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The National Arts Centre was bustling with activity last weekend as hundreds of students in formal attire gathered to celebrate the best of this year’s season of local high school theatre at the annual Cappies awards gala.
For many of the students, this year marked their first time participating in the Cappies, a non-profit international program that nurtures high school theatre by organizing teams of student critics to review high school shows throughout the school year.
“The main goal is to celebrate high school theatre and literacy,” said Katie Lewis-Prieur, a drama teacher who’s been volunteering with the Cappies since it came to Ottawa in 2005, and is now chair of the Ottawa chapter. “There is a competitive edge, but we tell the kids we’re here to celebrate everybody.”
Reviews are regularly published in the Ottawa Citizen and awards are handed out during the upbeat, end-of-season ceremony, which on Sunday featured huge ensemble numbers by the Cappies chorus, accompanied by the Cappies orchestra, live scenes from the shows, and presenters from the city’s theatre and media communities. Longtime director Jim McNabb kept the show running smoothly.
Adrian Zamora, 18, said that being in the Cappies chorus — a mass group of students from different schools that rehearsed for weeks and performed at the gala — made him feel like he was part of a family. He was nominated as best supporting actor in a male role in a musical for his performance in Mean Girls, the musical staged by St. Patrick’s High School.
“It’s fun,” he said. “We have a new big family now, and since I’m part of the Cappies chorus, I get to meet new friends and have a fun time with them. I’m enjoying myself.”
While not every student plans to pursue showbiz after graduation, Zamora is on track to study music at Carleton University and eventually make his way to Toronto.
If he lands in a performing arts career, he will be in good company. The Emmy-winning Schitt’s Creek actor Annie Murphy, who’s an Elmwood grad from Ottawa, is a Cappies alumnus. So are Tony-nominated producer Thomas Swayne, a graduate of John McCrae Secondary School now based in New York City, author Sarah Priscus, whose debut novel, Groupies, is out in paperback this summer, and Leith Ross, a singer-songwriter who grew up in Manotick and recently played a sold-out show at the Bronson Centre.
“We’re seeing students go on and do these absolutely fantastic things,” said Lewis-Prieur.
The program has also cultivated respect for theatre, she added. Before she got involved with it, some people in the school communities didn’t realize that full-scale musicals were being staged in the same building.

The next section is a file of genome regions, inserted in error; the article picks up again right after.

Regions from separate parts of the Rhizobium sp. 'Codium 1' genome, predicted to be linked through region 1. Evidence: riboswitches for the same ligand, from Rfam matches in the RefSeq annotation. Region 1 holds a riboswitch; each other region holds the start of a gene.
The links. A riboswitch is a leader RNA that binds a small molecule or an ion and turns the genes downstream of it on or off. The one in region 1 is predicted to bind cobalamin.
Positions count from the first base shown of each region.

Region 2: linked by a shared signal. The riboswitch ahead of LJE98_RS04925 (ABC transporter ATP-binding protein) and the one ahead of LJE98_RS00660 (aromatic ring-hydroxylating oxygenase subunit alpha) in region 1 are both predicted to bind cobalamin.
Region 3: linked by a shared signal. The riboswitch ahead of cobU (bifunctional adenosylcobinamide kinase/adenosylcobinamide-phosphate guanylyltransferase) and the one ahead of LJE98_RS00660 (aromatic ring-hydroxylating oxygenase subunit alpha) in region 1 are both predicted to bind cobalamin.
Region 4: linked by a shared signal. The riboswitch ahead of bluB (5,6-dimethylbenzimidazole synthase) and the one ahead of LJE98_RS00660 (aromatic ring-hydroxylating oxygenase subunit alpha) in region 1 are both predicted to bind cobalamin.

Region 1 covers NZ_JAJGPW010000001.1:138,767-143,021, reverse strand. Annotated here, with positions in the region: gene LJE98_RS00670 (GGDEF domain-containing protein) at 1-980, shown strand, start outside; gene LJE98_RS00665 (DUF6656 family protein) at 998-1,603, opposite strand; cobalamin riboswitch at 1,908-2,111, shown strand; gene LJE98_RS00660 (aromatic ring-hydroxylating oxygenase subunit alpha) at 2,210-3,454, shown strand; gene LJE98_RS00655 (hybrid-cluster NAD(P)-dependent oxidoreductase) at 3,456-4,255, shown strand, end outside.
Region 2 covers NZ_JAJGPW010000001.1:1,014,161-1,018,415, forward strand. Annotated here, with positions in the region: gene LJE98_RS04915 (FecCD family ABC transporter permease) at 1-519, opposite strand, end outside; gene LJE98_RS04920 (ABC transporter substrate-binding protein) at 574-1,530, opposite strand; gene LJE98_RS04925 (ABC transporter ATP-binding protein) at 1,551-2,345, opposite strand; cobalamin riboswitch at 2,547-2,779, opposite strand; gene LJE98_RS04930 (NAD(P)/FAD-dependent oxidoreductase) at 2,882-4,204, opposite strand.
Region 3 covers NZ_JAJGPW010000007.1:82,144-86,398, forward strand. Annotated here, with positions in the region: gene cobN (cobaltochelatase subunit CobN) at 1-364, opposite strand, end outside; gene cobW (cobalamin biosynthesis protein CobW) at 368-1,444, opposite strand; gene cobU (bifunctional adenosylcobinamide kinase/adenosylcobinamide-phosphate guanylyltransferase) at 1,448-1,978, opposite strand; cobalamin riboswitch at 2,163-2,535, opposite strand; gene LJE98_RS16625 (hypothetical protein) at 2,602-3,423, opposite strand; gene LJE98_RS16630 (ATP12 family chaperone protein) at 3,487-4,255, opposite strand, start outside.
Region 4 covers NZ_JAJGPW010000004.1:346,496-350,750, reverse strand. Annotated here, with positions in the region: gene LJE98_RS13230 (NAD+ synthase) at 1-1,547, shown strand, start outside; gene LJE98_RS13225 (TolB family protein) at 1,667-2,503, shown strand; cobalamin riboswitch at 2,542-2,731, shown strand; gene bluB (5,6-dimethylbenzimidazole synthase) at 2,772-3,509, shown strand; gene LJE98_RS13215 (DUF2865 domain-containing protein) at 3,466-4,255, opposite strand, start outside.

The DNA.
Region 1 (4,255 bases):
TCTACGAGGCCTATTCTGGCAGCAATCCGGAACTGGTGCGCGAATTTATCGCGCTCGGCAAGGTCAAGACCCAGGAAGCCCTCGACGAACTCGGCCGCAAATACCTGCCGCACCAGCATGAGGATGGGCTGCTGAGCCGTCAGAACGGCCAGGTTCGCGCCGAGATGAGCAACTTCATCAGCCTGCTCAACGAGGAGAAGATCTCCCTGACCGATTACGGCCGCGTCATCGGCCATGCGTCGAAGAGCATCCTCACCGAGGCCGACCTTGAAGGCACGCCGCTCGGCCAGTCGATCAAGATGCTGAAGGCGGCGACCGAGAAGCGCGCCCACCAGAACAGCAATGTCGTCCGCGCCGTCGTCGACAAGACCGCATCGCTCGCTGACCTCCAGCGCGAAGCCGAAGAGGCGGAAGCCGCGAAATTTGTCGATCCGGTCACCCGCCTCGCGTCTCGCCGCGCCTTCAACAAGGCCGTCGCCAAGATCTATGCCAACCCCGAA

“Honestly, I think the Cappies (program) has brought a complete respect for something other than sports,” she said. “All of a sudden, there was stature to this thing. Instead of kids being looked at as geeks and freaks, as that TV show was called, they were like, ‘Oh, you’ve got talent and you’re up against other people in the city.’ I think that was an important piece of it.”
Albert Ben was in Grade 9 at Colonel By Secondary School when he first performed in a musical that was part of the Cappies, but the start of the COVID-19 pandemic that year meant the gala was called off. For the next two years, schools weren’t able to mount musicals.
Now a 17-year-old Grade 12 student, Ben was not only happy to have the chance to be back on the school’s stage, but also thrilled to meet like-minded performers during rehearsals at the NAC. He was nominated for his role in Colonel By’s production of the Addams Family, where he played an ancestor and was part of the vocal ensemble.
“It’s insane,” Ben said backstage. “I think at least 300 people are here today. I got to meet people from different schools who did different musicals and all have the same interest in musical theatre. Overall, it’s just a really fun experience.”
Cappies, which stands for Critic and Award Program, was brought to Ottawa in 2005 by former Ottawa Citizen associate editor Ruth Dunley, who happened to hear Cappies founder William Strauss speak at a conference. He framed the program as a way for newspapers to engage younger readers.
The Citizen has been a key sponsor ever since, along with both of Ottawa’s major school boards and the NAC. Eighteen schools participated this year, including non-Ottawa schools such as Almonte District High School and Philemon Wright High School in Gatineau.
The shows presented this year included productions of Mean Girls, Little Shop of Horrors, The Importance of Being Earnest, The Play That Goes Wrong, Chemical Imbalance: A Jekyll and Hyde Play, Godspell, Grease, Little Women and many more.
There are currently 12 Cappies chapters in North America. Ottawa is the only Canadian chapter that wasn’t derailed by the pandemic, Lewis-Prieur said, although the chapter in Niagara has been revived.
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